The Lawyer Africa Elite 2014 features an in-depth look at 46 leading independent firms’ strategies in 15 key sub-Saharan jurisdictions, as well as the views of in-house counsel from some of Africa’s largest companies... Read more
This year, The Lawyer’s annual ranking of the largest UK law firms by turnover is available as an interactive, digital benchmarking tool. For the first time this will allow you to manipulate each data set against the metrics of your choice.
The Law Commission has warned that personal injury victims who win compensation claims often lose out because of poor investment decisions over compensation funds.
Accident victims are generally pleased at the time of settlement when faced with large sums of money. But this satisfaction fades "when the reality of long-term ill effects and reduced capacity for work bite" says a commission report.
But the report also says there is a significant amount of discontent among victims on how they are advised to invest or spend compensation funds.
The Law Commission says: "Most victims are keen to preserve the value of their damages for the future. But on the whole they do not appear to be in the best position to yield the maximum returns from the damages."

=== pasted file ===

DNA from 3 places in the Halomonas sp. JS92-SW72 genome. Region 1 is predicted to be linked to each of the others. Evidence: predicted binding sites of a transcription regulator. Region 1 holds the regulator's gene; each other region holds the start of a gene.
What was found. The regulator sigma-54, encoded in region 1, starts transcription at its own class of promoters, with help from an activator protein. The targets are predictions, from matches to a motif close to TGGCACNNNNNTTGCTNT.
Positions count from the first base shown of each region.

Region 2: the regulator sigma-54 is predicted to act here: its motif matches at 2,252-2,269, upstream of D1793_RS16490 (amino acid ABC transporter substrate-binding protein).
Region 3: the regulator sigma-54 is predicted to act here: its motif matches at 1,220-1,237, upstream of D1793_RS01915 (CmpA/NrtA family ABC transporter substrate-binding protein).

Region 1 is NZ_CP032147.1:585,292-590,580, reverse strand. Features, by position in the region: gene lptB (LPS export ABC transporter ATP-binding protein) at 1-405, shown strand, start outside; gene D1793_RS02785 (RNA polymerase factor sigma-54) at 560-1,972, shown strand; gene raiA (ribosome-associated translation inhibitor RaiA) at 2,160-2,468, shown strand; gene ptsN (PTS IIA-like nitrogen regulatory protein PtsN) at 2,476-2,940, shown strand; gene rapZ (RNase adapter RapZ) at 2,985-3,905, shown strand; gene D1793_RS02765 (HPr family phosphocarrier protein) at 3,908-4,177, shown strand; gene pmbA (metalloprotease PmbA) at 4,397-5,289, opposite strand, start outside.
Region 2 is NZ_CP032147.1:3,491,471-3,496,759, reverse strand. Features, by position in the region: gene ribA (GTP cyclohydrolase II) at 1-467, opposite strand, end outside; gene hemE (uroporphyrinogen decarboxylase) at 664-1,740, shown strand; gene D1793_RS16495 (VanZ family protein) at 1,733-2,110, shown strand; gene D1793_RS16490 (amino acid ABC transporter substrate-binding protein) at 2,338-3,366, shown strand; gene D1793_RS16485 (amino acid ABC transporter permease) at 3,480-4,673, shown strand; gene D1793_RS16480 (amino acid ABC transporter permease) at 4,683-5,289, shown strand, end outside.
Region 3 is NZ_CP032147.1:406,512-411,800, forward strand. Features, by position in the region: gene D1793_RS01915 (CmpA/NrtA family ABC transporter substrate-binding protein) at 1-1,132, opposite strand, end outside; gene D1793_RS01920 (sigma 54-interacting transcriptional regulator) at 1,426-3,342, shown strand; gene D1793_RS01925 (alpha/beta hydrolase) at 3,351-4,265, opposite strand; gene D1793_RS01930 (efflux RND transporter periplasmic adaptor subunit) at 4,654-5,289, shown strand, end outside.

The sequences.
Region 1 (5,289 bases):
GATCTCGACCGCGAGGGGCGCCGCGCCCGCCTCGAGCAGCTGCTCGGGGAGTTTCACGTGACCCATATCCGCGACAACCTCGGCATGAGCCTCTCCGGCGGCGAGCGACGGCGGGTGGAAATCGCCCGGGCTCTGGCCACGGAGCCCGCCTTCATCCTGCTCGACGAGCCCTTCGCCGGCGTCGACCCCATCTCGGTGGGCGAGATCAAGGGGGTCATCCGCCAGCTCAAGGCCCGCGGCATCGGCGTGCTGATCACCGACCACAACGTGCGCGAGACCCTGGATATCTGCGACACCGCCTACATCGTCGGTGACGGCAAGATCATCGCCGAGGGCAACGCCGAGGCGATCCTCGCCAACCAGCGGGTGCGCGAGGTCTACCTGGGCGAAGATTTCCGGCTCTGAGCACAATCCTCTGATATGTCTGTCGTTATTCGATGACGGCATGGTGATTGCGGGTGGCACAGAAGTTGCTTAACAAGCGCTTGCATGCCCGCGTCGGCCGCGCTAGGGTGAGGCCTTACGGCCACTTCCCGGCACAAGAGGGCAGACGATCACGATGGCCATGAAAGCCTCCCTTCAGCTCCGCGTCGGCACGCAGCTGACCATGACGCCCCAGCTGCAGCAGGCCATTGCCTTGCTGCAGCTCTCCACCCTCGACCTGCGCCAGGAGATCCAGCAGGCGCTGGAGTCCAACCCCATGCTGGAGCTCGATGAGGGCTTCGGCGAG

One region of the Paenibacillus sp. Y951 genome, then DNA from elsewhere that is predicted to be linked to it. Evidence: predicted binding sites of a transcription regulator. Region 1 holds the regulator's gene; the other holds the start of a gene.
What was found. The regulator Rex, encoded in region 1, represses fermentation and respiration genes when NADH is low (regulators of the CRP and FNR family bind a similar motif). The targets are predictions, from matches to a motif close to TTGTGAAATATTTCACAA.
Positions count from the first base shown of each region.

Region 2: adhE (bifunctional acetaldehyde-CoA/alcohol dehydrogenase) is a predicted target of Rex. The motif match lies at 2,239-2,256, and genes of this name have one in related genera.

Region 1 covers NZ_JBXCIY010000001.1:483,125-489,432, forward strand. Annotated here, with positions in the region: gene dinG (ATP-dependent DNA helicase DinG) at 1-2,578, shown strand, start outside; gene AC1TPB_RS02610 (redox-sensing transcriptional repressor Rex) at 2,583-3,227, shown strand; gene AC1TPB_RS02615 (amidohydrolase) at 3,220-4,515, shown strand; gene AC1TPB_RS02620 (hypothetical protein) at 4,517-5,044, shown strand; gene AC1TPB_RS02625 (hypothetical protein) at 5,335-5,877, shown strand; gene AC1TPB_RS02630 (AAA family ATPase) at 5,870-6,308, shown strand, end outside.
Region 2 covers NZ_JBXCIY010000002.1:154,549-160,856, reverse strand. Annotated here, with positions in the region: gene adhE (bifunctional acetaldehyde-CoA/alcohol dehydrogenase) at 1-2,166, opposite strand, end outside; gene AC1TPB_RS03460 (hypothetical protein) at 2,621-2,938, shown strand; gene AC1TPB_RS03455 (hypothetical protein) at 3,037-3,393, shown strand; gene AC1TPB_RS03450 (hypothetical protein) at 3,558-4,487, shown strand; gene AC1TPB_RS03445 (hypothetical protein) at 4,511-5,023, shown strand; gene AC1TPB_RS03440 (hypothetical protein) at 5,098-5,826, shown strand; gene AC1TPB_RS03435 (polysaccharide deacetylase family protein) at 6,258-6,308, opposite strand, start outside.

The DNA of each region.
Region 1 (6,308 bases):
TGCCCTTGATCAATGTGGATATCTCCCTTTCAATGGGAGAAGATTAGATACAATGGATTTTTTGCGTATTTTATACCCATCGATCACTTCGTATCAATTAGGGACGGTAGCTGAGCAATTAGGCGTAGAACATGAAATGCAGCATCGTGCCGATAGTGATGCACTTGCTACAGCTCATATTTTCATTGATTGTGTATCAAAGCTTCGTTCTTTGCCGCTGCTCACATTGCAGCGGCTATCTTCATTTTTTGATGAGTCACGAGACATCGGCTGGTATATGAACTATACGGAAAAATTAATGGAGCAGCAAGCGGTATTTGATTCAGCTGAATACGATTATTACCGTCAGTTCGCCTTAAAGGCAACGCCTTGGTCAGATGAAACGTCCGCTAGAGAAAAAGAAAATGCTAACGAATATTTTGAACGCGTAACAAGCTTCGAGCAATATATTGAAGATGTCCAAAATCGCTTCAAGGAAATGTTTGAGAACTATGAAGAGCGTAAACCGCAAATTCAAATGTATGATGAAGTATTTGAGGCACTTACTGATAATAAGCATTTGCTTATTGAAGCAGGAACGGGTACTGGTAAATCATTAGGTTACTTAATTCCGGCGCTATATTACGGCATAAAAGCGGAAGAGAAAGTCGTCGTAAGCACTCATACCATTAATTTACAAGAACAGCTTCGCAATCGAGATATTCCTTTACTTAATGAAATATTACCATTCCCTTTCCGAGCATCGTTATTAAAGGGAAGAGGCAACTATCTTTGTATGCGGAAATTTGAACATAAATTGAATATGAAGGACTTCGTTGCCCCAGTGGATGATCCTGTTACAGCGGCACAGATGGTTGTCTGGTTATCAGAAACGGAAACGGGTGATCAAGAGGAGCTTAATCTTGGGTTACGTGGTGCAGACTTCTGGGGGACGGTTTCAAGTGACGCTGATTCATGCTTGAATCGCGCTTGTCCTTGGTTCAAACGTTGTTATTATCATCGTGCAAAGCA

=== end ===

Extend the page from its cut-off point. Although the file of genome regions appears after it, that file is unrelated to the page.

It adds: "The availability of independent financial advice is patchy. Accident victims are not profligate, but they may regret the choices they make."
The survey says over two-thirds of PI victims who win settlements of between u5,000 and u20,000 received no advice.
Of those winning compensation above u20,000, only 14 per cent obtain investment advice from lawyers. One third claimed they had received no independent advice at all.
John Young, Law Society vice-president and partner at Cameron Markby Hewitt, says all lawyers have a duty to ensure good investment advice is available to clients who win compensation.
"There are perhaps only 900 firms which are involved in the area of providing financial advice," he says.
"But if a firm has won damages or compensation for someone, then part of the service they offer should be for them to give advice if competent, or help their clients to get that advice from a qualified source," says Young.
"A normal question should be 'Do you need advice?'. And then you should say, if you can't do it, you should put them in touch with other people."